"Bonnie and Clyde" (1967) Arthur Penn
"Breathless" (1959) Jean-Luc Godard
"Bringing Up Baby" (1938) Howard Hawks
"Carrie" (1975) Brian DePalma
"Casablanca" (1942) Michael Curtiz
"Un Chien Andalou" (1928) Luis Bunuel & Salvador Dali
"Children of Paradise" / "Les Enfants du Paradis" (1945) Marcel Carne
"Chinatown" (1974) Roman Polanski
"Citizen Kane" (1941) Orson Welles
"A Clockwork Orange" (1971) Stanley Kubrick
"The Crying Game" (1992) Neil Jordan
"The Day the Earth Stood Still" (1951) Robert Wise
"Days of Heaven" (1978) Terence Malick
"Dirty Harry" (1971) Don Siegel
"The Discreet Charm of the Bourgeoisie" (1972) Luis Bunuel
"Do the Right Thing" (1989) Spike Lee
"La Dolce Vita" (1960) Federico Fellini
"Double Indemnity" (1944) Billy Wilder
"Dr. Strangelove" (1964) Stanley Kubrick
"Duck Soup" (1933) Leo McCarey
* "E.T. — The Extra-Terrestrial" (1982) Steven Spielberg *
"Easy Rider" (1969) Dennis Hopper
* "The Empire Strikes Back" (1980) Irvin Kershner *
"The Exorcist" (1973) William Friedkin
* "Fargo" (1995) Joel & Ethan Coen *
* "Fight Club" (1999) David Fincher *
"Frankenstein" (1931) James Whale
"The General" (1927) Buster Keaton & Clyde Bruckman
"The Godfather," "The Godfather, Part II" (1972, 1974) Francis Ford Coppola
"Gone With the Wind" (1939) Victor Fleming
* "GoodFellas" (1990) Martin Scorsese *
"The Graduate" (1967) Mike Nichols
"Halloween" (1978) John Carpenter
"A Hard Day's Night" (1964) Richard Lester
"Intolerance" (1916) D.W. Griffith
"It's a Gift" (1934) Norman Z. McLeod
"It's a Wonderful Life" (1946) Frank Capra
"Jaws" (1975) Steven Spielberg
"The Lady Eve" (1941) Preston Sturges
"Lawrence of Arabia" (1962) David Lean
"M" (1931) Fritz Lang
"Mad Max 2" / "The Road Warrior" (1981) George Miller
"The Maltese Falcon" (1941) John Huston
* "The Manchurian Candidate" (1962) John Frankenheimer *
"Metropolis" (1926) Fritz Lang
"Modern Times" (1936) Charles Chaplin
* "Monty Python and the Holy Grail" (1975) Terry Jones & Terry Gilliam *
"Nashville" (1975) Robert Altman
"The Night of the Hunter" (1955) Charles Laughton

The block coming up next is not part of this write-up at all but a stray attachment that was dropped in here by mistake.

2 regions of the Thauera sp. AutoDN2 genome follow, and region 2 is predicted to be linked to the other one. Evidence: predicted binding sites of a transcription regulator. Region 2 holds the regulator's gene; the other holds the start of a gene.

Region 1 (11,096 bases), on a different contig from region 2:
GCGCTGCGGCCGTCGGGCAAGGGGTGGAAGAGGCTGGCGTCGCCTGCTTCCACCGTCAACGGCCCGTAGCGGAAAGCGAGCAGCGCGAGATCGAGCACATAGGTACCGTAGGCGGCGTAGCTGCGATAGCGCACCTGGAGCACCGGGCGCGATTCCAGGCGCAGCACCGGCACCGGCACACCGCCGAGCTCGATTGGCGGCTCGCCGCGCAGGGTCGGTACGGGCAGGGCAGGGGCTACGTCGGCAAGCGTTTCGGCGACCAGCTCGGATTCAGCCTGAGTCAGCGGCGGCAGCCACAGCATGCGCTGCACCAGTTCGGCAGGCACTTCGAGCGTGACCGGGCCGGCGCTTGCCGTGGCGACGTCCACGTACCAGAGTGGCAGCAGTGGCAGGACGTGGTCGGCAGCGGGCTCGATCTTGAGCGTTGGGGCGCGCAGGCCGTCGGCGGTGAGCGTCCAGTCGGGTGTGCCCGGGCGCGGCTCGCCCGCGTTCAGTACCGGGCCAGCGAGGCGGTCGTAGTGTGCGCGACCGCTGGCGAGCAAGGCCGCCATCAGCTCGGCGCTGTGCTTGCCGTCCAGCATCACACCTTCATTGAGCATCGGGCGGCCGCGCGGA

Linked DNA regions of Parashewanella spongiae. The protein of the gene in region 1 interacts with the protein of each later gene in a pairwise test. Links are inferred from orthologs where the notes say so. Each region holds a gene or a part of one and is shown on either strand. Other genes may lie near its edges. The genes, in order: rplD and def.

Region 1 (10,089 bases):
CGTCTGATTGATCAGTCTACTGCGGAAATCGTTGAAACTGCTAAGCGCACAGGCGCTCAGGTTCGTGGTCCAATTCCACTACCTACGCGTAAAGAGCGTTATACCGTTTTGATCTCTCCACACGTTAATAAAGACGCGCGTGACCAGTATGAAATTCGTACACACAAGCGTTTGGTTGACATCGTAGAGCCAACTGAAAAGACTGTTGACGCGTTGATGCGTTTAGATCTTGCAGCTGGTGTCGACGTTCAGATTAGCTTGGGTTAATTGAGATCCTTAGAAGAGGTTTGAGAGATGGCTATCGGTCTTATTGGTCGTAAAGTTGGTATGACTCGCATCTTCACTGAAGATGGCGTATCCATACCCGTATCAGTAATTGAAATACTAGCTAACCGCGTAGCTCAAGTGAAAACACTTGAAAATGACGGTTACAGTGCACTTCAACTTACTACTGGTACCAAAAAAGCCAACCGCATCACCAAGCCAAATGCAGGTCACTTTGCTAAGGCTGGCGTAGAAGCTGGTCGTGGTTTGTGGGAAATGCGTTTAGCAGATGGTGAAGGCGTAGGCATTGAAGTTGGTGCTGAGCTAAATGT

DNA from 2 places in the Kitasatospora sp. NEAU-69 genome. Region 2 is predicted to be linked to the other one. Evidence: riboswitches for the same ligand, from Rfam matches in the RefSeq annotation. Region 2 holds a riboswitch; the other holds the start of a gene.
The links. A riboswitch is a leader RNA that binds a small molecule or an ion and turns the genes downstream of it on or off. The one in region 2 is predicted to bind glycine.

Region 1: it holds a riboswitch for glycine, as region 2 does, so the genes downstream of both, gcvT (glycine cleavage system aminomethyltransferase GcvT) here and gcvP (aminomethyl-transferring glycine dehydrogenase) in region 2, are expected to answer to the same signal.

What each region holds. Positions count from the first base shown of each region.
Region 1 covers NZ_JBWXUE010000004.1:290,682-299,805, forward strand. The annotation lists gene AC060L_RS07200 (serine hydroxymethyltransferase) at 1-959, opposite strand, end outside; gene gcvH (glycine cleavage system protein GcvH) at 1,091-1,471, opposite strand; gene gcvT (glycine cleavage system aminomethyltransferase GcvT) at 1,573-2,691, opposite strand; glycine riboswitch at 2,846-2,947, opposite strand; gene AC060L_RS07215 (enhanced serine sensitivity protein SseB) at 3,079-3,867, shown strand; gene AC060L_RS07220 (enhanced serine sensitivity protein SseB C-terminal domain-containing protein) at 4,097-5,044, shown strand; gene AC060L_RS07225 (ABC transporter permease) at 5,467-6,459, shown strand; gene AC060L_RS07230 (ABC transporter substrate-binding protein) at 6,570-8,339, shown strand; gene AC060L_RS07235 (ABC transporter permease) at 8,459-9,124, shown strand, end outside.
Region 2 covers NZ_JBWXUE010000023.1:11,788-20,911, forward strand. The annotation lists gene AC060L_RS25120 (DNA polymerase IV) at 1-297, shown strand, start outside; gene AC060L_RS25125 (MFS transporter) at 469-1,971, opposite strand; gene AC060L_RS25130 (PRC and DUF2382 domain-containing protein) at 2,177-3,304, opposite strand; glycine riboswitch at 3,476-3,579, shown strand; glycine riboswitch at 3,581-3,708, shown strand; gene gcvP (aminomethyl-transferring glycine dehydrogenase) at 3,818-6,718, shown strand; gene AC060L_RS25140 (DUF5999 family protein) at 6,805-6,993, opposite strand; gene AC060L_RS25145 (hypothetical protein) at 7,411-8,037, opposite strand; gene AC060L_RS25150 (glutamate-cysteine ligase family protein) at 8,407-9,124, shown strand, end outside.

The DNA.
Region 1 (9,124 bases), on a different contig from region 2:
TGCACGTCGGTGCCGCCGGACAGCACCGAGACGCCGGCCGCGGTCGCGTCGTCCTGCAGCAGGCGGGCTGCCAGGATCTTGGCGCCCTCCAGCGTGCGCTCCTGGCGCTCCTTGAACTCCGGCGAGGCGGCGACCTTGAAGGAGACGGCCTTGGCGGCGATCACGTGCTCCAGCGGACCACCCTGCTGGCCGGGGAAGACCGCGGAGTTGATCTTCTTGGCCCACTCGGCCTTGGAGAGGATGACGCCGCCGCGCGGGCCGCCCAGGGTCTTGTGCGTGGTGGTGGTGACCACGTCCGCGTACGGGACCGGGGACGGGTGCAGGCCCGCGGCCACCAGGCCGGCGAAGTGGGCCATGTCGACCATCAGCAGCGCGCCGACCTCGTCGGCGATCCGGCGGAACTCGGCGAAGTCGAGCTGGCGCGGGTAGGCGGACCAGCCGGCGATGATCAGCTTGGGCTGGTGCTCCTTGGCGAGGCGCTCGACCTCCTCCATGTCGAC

"Night of the Living Dead" (1968) George Romero
* "North by Northwest" (1959) Alfred Hitchcock *
"Nosferatu" (1922) F.W. Murnau
"On the Waterfront" (1954) Elia Kazan
"Once Upon a Time in the West" (1968) Sergio Leone
"Out of the Past" (1947) Jacques Tournier
"Persona" (1966) Ingmar Bergman
"Pink Flamingos" (1972) John Waters
"Psycho" (1960) Alfred Hitchcock
* "Pulp Fiction" (1994) Quentin Tarantino *
"Rashomon" (1950) Akira Kurosawa
"Rear Window" (1954) Alfred Hitchcock
"Rebel Without a Cause" (1955) Nicholas Ray
"Red River" (1948) Howard Hawks
"Repulsion" (1965) Roman Polanski
"The Rules of the Game" (1939) Jean Renoir
"Scarface" (1932) Howard Hawks
"The Scarlet Empress" (1934) Josef von Sternberg
"Schindler's List" (1993) Steven Spielberg
"The Searchers" (1956) John Ford
"The Seven Samurai" (1954) Akira Kurosawa
"Singin' in the Rain" (1952) Stanley Donen & Gene Kelly
"Some Like It Hot" (1959) Billy Wilder
"A Star Is Born" (1954) George Cukor
"A Streetcar Named Desire" (1951) Elia Kazan
"Sunset Boulevard" (1950) Billy Wilder
* "Taxi Driver" (1976) Martin Scorsese *
"The Third Man" (1949) Carol Reed
"Tokyo Story" (1953) Yasujiro Ozu
"Touch of Evil" (1958) Orson Welles
"The Treasure of the Sierra Madre" (1948) John Huston
"Trouble in Paradise" (1932) Ernst Lubitsch
"Vertigo" (1958) Alfred Hitchcock
"West Side Story" (1961) Jerome Robbins/Robert Wise
"The Wild Bunch" (1969) Sam Peckinpah
* "The Wizard of Oz" (1939) Victor Fleming *
There you have it: 13 out of 102. I'm going to try to watch as many of these as I can.
Posted by austinburns on April 25, 2006
So, Entertainment Weekly has put their predictive powers to the test to rank the top 10 blockbusters of the summer. Here is their list:
Good job, EW, but not a great job. You made some pretty brash decisions there. Here’s what you should have predicted:
The movies that I am looking forward to are Cars, Superman, Da Vinci, X-Men, A Scanner Darkly, The Break-Up, Wordplay, Lady in the Water, Little Miss Sunshine, Clerks II. Wow. EW previews 114 summer movies and I really only want to see 10 of them. Movies are sucking these days. We’ll see how my predicitons come true in a few months.